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In 1999, an international panel of 132 automotive journalists chose Giorgetto Giugiaro as their Automotive Designer of the Century.
Though he worked for Ford, Mazda, Lotus, himself, and others throughout his lengthy career, Giugiaro did some of his best work for one of his home country’s most memorable marques, Maserati, while working for design shop Ghia.
At Ghia, Giugiaro helped design stylish Maseratis like the Ghibli SS 4.9 Coupé and Ghibli SS 4.9 Spyder, both of which are models that will be available at the RM Sotheby’s London Sale as part of the auction house’s “An Important Maserati Collection” sale.
Offered as individual sales, the six-pack of classic Maseratis from the ’60s and ’70s that Sotheby’s will be auctioning off has Giugiaro’s fingerprints all over it.
Let’s check ’em out.
1962 Maserati 5000 GT
The 13th of just 34 total 5000 GTs built by Maserati, chassis No. AM103 026 rolled off the line just after New Year’s Day in 1962. Owned by a pop singer who called himself Little Tony as an homage to Little Richard, this muscular Maserati made its way across the pond in the ‘70s and found its way into the garage of Joe Walsh of the Eagles.
Although it can’t quite top out at 185-MPH top speed Walsh sang about “Life’s Been Good,” the Maserati was almost certainly the car the rock guitarist was singing about.
Another owner who took control of the car after Walsh, Kenneth McBride, also waxed poetic about chassis No. AM103 026 in Maserati 5000 GT, A Significant Automobile by Maurice Khawam. “‘The fuel injection works smoothly, the beast idles quietly, and roars when you bury the throttle,” McBride said in the book. “The acceleration from 50 to 150 mph is smooth, seamless, and inspiring; the best road-going Maserati ever built.”
1970 Maserati Ghibli SS 4.9 Coupé
Finished in Rosso Rubino paint with a white Connolly leather interior, chassis No. 1668 was equipped with a 4.9-liter engine, five-speed ZF transmission and bolt-on Campagnolo wheels when it left the factory in April 1970.
Bought by an Australian, the car was converted to right-hand drive by a drag racer with a customization shop. The Ghibli SS passed through a number of hands and remained Down Under until 2012 when it underwent a three-year refurbishment at McGrath Maserati in the UK, that included a return to its original LHD configuration.
Used as the cover image for a feature in the November 2017 issue of Auto Italia magazine, chassis No. 1668 is still finished in its original factory color scheme and has received as-needed maintenance from McGrath since its original refurbishment was completed in 2015.
1971 Maserati Ghibli SS 4.9 Coupé
Thought to be one of the last of 425 Ghibli SS Coupes that were built, chassis No. 2506 was delivered in October of 1971 with an optional 4.9-liter V8 providing more 15 foot-pounds of torque and an extra 25 ponies compared to what was offered by the 4.7-liter engine that came standard.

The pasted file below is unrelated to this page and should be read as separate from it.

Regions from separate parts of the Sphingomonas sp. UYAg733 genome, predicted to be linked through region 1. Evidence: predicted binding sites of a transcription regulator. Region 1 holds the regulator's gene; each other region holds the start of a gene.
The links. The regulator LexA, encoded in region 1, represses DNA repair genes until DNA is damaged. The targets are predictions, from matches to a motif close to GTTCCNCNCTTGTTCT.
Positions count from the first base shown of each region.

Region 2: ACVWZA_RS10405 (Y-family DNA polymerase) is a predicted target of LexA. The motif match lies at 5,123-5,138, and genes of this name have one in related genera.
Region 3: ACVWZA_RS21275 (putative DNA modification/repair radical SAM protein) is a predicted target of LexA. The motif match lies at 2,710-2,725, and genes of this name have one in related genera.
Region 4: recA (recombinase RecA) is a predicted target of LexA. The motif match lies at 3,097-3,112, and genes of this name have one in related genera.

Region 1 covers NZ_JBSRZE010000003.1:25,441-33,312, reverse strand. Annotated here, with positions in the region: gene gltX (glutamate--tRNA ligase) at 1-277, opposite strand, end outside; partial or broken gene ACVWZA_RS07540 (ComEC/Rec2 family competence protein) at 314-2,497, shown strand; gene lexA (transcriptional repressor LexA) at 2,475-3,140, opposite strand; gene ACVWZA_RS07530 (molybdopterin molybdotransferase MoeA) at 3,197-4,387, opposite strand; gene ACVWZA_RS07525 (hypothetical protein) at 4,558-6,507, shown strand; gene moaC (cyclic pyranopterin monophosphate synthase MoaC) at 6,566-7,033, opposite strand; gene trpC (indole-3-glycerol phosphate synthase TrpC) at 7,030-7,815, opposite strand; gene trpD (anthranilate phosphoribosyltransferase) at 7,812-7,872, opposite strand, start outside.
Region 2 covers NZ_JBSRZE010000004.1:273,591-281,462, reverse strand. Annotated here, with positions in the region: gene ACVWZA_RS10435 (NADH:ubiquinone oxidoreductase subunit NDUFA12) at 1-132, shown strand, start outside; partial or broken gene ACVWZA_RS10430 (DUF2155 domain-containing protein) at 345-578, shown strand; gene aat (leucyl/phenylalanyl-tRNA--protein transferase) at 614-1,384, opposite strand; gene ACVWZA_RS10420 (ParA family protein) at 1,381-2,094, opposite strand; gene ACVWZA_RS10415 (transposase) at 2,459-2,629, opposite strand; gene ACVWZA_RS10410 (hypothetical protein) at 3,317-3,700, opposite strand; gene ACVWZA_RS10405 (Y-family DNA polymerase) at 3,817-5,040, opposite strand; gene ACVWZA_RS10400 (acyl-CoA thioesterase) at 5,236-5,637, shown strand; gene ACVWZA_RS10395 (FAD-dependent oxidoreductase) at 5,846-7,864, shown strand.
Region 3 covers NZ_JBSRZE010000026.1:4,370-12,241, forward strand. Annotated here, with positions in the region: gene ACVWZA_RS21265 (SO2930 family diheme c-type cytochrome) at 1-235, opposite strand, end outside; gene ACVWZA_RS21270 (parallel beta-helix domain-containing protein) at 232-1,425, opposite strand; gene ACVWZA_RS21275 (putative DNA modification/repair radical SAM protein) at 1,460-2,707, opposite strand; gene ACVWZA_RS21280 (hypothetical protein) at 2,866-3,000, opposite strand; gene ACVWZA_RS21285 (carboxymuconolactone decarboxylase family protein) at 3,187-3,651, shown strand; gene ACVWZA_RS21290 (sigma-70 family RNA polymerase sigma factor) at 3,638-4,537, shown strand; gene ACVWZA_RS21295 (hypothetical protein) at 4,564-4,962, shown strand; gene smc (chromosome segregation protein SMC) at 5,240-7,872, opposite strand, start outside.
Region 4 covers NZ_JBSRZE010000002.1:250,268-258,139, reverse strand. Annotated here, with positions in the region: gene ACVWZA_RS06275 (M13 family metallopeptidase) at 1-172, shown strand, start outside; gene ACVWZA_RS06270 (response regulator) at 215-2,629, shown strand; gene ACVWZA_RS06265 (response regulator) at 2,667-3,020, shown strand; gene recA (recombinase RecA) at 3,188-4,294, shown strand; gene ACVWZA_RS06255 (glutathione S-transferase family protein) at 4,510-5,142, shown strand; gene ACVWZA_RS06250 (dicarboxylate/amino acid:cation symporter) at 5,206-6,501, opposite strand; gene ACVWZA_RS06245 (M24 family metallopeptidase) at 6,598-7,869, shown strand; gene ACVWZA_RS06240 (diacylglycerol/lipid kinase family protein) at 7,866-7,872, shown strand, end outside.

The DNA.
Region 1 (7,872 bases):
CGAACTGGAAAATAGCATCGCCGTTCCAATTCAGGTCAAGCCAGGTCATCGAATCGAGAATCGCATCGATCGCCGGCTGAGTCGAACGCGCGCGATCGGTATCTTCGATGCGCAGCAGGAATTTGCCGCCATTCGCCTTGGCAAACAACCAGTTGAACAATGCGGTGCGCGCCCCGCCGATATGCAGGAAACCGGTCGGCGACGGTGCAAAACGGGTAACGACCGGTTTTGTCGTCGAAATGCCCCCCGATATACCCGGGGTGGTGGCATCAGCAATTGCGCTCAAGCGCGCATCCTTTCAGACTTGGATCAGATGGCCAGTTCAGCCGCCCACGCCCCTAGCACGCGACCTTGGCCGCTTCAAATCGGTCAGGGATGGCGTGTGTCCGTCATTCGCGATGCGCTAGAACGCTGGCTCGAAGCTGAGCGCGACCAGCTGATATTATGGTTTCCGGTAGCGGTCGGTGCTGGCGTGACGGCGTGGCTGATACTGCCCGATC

One of only 12 Ghibli SS coupes delivered with the 4.9 engine, chassis no. 2506 came equipped with other hot features such as power steering, a Bonaldi brake booster, Veglia gauges, and dashboard rocker switches.
Recently restored to factory specifications by McGrath Maserati, this Ghibli SS has accumulated more than 4,000 miles on its odometer driving around Europe since its restoration.
1972 Maserati Bora 4.7
A former resident of both the United Kingdom and Australia, chassis No. AM117 161 returned to the UK from Down Under to get a full restoration which was completed over the course of three years.
Rare to begin with, this Bora 4.7 is only one of 42 that was built to right-hand-drive specs. While the car’s history is somewhat of a mystery, its rarity and level of restoration make it desirable as an investment or for limited everyday use.
1972 Maserati Ghibli SS 4.9 Spyder
Originally registered to a member of Qatar’s ruling family of Sheik Hamad bin Ahmad bin Ali Al-Thani, chassis No. AM115/S49 1251 was sold in a resident of Switzerland who then imported it to the UK.
Completed restored inside and out by McGrath Maserati in 2018 and once again decked out in its original colors, this open-topped Spyder is an even more free-wheeling version of the Ghibli coupe.
Prized for its rarity and powerful performance, this vehicle is said to have “Concours potential.”
1974 Maserati Quattroporte
Commissioned by Prince Shah Karim Al Hussaini after he saw a similar Maserati model at the Geneva Motor Show in 1972, this vehicle was built for the prince for his personal use and registered in Switzerland.
The Quattroporte somehow made it into the possession of the prince’s horse racing jockeys (beats a paycheck) before being bought by the Musée International de l’Automobile Genève.
Thereafter, chassis No. AM121 004 was owned by a number of Maserati collectors around the world but is now back in the UK and recently underwent a two-year mechanical restoration – including an engine rebuild – and interior retrimming at McGrath Maserati.